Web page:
Topically, the seeds make a good compress, poultice, ointment, or lotion for burns, chaps, ulcers, cuts, and to soothe the eyes. It can also be used as a mouthwash or gargle for mouth and throat inflammations.

Some people use common quince (Cydonia oblonga) interchangeably with C. vulgaris for digestive disorders, diarrhea, coughs, and gastrointestinal inflammation.

Homeopathic Quince

Quince is also a homeopathic remedy. Called cydonia, it’s used to strengthen the stomach and male sexual organs. It’s particularly used for penis enlargement by removing any infection in the prostate that can lead to this condition. (I know, “What dose?” you immediately ask!) Normally it comes in a 30C potency.

Chinese Quince

The Chinese quince (Chaenomeles langenaria) is also known as “flowering quince.” It is more like a bush of canes and has red fruit. Also in the Rosaceae family, it’s called mu gua in Chinese and has a warm energy, sour flavor and enters the Liver and Spleen channels. It is considered an herb to dispel Wind-Damp conditions, particularly in the joints and extremities. The dried fruit is used to move the Blood through the channels, relax the muscles and tendons, transform Dampness and harmonize the Stomach. It is anti-rheumatic, anti-inflammatory, laxative, analgesic, and astringent.

Chinese quince is especially effective for the lower limbs, treating ligament pains, congestion of the blood and nerve channels, weakness in the lower back and extremities, severe cramping pains, abdominal pains, spasms of the calves, and swelling of the legs. It also unblocks food stagnation, similarly to hawthorn berries.

It is generally not given to those with heat and is taken in decoction using 3-12g.

Japanese quince (Cydonis japonica) is grown mainly as an ornamental for its red flowers.


Most of us love some form of citrus – oranges, tangerines, grapefruit, lemons, limes and more – yet did you know that some parts of these delicious fruits are actually quite medicinal? Interestingly, they share similar properties and yet each has a specific use as well. While the Chinese use certain fruit peels or the fruits themselves, western herbalists use citrus leaves and seed.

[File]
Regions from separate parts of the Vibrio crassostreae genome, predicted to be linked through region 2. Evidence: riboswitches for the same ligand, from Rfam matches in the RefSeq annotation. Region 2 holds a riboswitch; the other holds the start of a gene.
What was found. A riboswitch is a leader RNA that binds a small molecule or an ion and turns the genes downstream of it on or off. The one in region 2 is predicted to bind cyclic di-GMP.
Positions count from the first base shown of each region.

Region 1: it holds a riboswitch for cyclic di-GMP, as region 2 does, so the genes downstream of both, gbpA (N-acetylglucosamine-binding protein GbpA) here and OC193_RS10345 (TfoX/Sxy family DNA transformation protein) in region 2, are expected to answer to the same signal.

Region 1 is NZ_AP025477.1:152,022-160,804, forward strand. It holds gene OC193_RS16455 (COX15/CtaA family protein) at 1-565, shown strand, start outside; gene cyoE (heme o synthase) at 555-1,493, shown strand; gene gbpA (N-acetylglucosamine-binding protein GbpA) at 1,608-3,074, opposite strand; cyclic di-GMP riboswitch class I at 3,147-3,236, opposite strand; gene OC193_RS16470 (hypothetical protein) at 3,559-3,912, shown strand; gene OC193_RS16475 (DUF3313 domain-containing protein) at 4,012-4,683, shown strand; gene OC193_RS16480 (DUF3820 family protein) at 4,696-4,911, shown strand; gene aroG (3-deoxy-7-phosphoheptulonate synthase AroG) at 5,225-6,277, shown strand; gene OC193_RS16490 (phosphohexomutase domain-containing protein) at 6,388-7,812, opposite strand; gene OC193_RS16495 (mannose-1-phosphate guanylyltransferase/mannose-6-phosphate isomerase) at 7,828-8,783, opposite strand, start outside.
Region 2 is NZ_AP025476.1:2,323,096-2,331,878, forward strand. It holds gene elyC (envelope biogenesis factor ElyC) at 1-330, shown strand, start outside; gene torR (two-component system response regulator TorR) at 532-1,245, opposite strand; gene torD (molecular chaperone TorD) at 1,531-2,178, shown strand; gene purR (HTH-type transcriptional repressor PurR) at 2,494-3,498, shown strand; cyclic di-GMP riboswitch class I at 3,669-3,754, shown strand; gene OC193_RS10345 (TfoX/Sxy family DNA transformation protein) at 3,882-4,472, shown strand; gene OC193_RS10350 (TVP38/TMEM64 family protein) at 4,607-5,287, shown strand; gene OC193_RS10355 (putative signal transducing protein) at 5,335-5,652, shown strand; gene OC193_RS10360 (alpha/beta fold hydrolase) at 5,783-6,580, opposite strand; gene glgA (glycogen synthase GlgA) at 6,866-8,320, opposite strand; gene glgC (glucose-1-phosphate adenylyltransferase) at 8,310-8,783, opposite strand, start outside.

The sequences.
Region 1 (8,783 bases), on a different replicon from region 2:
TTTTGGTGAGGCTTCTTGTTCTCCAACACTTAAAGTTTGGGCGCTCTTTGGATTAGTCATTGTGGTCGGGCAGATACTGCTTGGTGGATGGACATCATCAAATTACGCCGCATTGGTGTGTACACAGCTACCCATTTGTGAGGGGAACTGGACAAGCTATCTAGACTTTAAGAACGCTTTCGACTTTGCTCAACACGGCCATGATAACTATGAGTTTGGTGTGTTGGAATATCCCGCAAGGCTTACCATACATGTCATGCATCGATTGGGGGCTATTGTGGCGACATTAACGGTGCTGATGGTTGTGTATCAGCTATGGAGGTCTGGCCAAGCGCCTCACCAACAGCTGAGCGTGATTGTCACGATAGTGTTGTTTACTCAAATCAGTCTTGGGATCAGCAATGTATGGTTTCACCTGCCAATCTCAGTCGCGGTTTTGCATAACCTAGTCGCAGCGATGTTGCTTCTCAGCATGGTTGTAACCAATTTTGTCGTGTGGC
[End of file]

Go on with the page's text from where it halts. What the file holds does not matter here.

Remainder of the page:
Even one fruit can be used in different ways, for instance the tangerine. Both the ripe and green tangerine peel are used as well as the red green tangerine peel, and red tangerine peel all have slightly different uses.



Ripe tangerine peel (Citrus reticulata; Rutaceae; chen pi): In Chinese medicine the ripe tangerine peel is a major herb that is in many formulas. It has a warm energy, acrid and bitter flavor, affects the Lungs, Spleen, and Stomach, and is a Qi-regulator, carminative, stimulant, expectorant, antitussive, anti-emetic, stomachic, and anti-asthmatic.

Specifically, aged tangerine peel aids digestion and clears damp coughs such as excessive phlegm and a stifling sensation in the chest. It is best for stagnation in the digestive organs (Spleen and Stomach), alleviating indigestion, gas, belching, watery diarrhea or loose stools, nausea, vomiting, abdominal swelling or fullness, bloating, lack of appetite, cough with profuse clear to white phlegm, and fatigue. Further, citrus peel is often included in tonifying formulas to prevent any herb's cloying nature from causing stagnation.

Contraindications: This herb is very drying. Do not use for those spitting up blood, or with dry coughs, spasmodic abdominal pain, heat or dryness. Long-term use can injure the body’s energy.

Red tangerine peel (Citrus reticulata; ju hong): The red outer part of the tangerine peel is more drying and aromatic than the aged, but is less effective in harmonizing the Stomach (huazhou pomelo rind is stronger in action. Specifically, red tangerine peel alleviates vomiting, belching, and phlegm-damp coughs

Contraindications: none noted but follow the same contraindications as for the ripe peel (chen pi).

Green tangerine peel (Citrus reticulata; Rutaceae; qing pi): The unripe tangerine peel is also used medicinally. It has a warm energy, acrid and bitter flavor and yet affects the Gallbladder, Liver and Stomach. Green tangerine peel dredges the liver, strongly breaks up energy stagnation and reduces food stagnation with symptoms of pain in the chest, breast, abdomen, or flank, hernia pain, distention, pain, or a stifling sensation in the epigastrium, abdominal masses, and breast lumps.

Precaution: Use with caution in those with weakness and fatigue.

Huazhou pomelo rind (Citrus grandis; hua ju hong): This pomelo rind has a warm energy, acrid and bitter flavor, and affects the Lungs, Spleen and Stomach. A very warming herb, it treats cough with profuse white to clear sputum as well as food stagnation with symptoms of pain, distention, or a stifling sensation in the epigastrium. It’s possible that the Mexican pomelo rind has similar properties.

Contraindications: do not use if there is weakness, heat, or a dry cough.

Grapefruit peel: Western herbalists have used grapefruit peel tea to treat colds and flu, lower fevers and dry mucus.

Lemon peel: in Italy, lemon peels are simmered and taken as a tea after meals to aid digestion, alleviating gas, indigestion, and abdominal fullness.